In June of 2019 I was apartment hunting in Austin, Texas, trying to find something affordable closer to the Tech Ridge area where Luke and I were working. Our lease was set to expire in mid-August and we wanted to upgrade to a nicer neighborhood, something that wasn’t right next to a noisy freeway. When I couldn’t find anything in the price range I was looking for, I reached out to an apartment-finder service.
The agent I spoke to took down our information…and then advised us to stay where we were. It was at that moment I realized that not only did I not want to stay in our current apartment, I did not even want to stay in Texas.
Our general situation at the time was stable and upwardly mobile. Luke and I had found decent-paying jobs with plenty of opportunity for advancement. Elizabeth was content with her service industry gig. With three incomes and frugal habits, money wasn’t really a concern. But we had never found our community – our interests and lifestyle did not mesh well with the Texas zeitgeist, even in blue Austin.
I suggested to Luke and Elizabeth that we renew our current apartment lease for one more year and start making plans to move to a different state. They were instantly on board; the only debate was about where to go. The finalists were Colorado or somewhere in the Pacific Northwest. Colorado won out, because it was closer and because I like sunshine.
We made a list of things we wanted to do and see in Texas before we left. These are the kinds of things that are more fun with a group of friends, but since we had no adventure-sharing friends there, we just did them by ourselves. We explored Palo Duro Canyon, summited Guadalupe Peak, and took a three-day road trip along the Gulf Coast. Our last year in Texas turned out to be the most enjoyable, but it also reinforced our desire to live someplace more compatible with our interests and values.
The kids would not commit to any city without seeing it firsthand, so in May we drove up along the front range of the Rockies to choose our Colorado destination. Our rough-draft plan was to look for a nice neighborhood in the Boulder area. The arrival of Covid was a complication, but we were very careful and wore masks and socially distanced from the locals. Our first stop was in Pueblo, which we liked more than we thought we would. Then we stopped in Colorado Springs, which we liked even better. Then we stopped in Denver, and absolutely fell in love. Then we continued on to Boulder, and to our surprise we didn’t like it at all. Too rich for our working-class blood. Our unanimous and enthusiastic vote was for Denver.
Covid complicated everything. Our Austin jobs were essential and fairly secure, but we couldn’t be sure of finding work in Colorado. We applied for jobs, but no one wanted to look at resumes with an out-of-state address in the middle of a pandemic. The best we got was a few “Get in touch after you get here and we’ll see if we have anything for you” offers. But apartment managers want to see an existing job or a solid job offer before they will offer a lease. It looked like we might have to go the AirBnB route just to get a Denver address so we could find local work.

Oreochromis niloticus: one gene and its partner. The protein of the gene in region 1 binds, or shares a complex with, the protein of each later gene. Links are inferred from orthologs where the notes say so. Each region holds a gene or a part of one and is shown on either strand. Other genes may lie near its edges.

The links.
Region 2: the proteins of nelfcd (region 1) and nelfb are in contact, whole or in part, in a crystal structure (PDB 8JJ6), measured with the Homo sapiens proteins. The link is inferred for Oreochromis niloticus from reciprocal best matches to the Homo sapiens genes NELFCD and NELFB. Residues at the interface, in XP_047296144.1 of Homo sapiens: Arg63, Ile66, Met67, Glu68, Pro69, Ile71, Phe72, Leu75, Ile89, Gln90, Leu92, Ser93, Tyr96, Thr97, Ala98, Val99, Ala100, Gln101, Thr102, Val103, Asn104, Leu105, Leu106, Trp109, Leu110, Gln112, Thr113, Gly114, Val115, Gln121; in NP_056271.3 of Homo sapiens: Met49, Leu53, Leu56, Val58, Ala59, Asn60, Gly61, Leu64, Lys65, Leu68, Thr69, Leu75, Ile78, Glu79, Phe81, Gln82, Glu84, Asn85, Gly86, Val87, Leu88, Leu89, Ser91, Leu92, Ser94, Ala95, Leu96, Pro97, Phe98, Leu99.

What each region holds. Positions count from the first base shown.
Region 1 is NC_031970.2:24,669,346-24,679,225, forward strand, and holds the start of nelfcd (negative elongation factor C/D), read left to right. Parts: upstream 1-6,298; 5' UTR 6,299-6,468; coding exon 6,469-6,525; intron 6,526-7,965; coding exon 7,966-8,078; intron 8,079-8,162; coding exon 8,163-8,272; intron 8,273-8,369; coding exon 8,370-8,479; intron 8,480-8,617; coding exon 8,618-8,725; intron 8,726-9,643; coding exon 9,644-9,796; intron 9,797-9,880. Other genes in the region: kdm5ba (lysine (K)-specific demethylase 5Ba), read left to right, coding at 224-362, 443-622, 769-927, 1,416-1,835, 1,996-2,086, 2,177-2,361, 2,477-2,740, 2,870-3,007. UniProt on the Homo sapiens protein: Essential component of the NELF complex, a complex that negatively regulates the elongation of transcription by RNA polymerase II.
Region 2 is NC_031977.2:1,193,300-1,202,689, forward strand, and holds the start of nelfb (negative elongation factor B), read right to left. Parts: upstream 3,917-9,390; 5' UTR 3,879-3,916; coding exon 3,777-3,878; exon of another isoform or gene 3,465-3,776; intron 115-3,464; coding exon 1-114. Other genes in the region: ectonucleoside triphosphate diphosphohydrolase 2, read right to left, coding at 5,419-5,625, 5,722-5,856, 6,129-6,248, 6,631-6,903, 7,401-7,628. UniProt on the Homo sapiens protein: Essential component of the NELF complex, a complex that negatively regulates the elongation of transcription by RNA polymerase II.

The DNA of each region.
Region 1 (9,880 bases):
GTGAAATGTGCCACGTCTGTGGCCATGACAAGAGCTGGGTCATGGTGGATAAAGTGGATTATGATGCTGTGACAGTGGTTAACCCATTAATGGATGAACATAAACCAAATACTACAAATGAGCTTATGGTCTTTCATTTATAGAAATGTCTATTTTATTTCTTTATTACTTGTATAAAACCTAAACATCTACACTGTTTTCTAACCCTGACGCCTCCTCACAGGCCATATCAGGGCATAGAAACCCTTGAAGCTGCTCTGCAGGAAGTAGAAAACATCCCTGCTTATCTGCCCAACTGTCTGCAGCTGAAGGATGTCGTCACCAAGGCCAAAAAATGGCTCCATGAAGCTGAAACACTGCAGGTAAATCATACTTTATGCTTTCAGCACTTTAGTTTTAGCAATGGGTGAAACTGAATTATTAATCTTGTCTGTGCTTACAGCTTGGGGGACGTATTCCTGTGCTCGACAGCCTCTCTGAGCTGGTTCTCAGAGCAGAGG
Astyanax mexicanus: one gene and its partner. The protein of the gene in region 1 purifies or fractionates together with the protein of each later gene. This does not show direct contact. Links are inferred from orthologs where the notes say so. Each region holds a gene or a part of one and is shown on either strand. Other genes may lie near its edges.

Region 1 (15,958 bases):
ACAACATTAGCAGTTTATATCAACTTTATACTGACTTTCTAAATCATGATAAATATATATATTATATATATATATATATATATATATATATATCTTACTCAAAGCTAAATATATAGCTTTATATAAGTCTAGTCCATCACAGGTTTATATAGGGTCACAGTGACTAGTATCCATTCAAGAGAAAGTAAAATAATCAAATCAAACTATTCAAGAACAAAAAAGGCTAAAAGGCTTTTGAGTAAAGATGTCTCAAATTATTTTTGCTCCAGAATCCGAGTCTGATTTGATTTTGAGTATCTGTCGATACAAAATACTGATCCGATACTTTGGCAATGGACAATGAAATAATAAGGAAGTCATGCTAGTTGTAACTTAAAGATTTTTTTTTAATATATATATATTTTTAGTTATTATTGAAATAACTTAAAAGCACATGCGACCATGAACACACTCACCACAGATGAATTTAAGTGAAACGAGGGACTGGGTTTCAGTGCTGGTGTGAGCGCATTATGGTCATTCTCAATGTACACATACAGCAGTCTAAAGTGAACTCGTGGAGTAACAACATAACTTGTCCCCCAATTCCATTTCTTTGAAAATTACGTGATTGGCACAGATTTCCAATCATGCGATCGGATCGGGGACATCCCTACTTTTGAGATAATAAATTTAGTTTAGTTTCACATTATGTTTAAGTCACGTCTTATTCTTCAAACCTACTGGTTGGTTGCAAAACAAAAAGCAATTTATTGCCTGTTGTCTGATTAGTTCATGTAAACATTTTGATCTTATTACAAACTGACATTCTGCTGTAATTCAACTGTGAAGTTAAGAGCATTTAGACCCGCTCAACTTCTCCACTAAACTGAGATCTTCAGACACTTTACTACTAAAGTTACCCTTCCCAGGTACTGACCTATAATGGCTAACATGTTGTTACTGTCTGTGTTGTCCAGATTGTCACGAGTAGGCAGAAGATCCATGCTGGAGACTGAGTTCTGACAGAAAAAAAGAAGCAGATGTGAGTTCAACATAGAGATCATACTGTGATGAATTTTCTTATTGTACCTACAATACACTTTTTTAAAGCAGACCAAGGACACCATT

We reached out to a couple of Denver apartment-finder services. One said they couldn’t help us. The other found a couple of apartment options that do not verify income. On the income line we all put our current Austin incomes, and that was good enough. We opted to sign a short three-month lease on a one-bedroom apartment and then find a better place after we found work.
I’d never in my adult life quit a job without having another job lined up. In July 2020 all three of us did just that. It was one of the leapiest, faithiest leaps of faith I’ve ever taken. In August 2020 we packed our belongings into a UHaul and left Texas behind.
And it all worked out. The apartment was comically tiny for three adults, but otherwise nice. Luke and I found work right away. Elizabeth decided to wait until we’d found a long-term rental and live off her savings in the meantime. Then I found a better job, got Mahogany shipped out, and we nabbed a good deal on a bigger apartment in a better location. We love Denver. It’s a very welcoming culture, full of interesting and friendly people. I don’t think we’ll ever run out of things to do here.
2020 has been an objectively terrible year. But for us it was a marvelous year, full of good changes and adventures. From Elizabeth’s trip to Nepal in January to this first Thanksgiving in Colorado, 2020 has been generous with its blessings. In an apocalyptic year of plague and economic unraveling, we are very thankful to be where we are.
Happy Thanksgiving to all, and may there be better years ahead.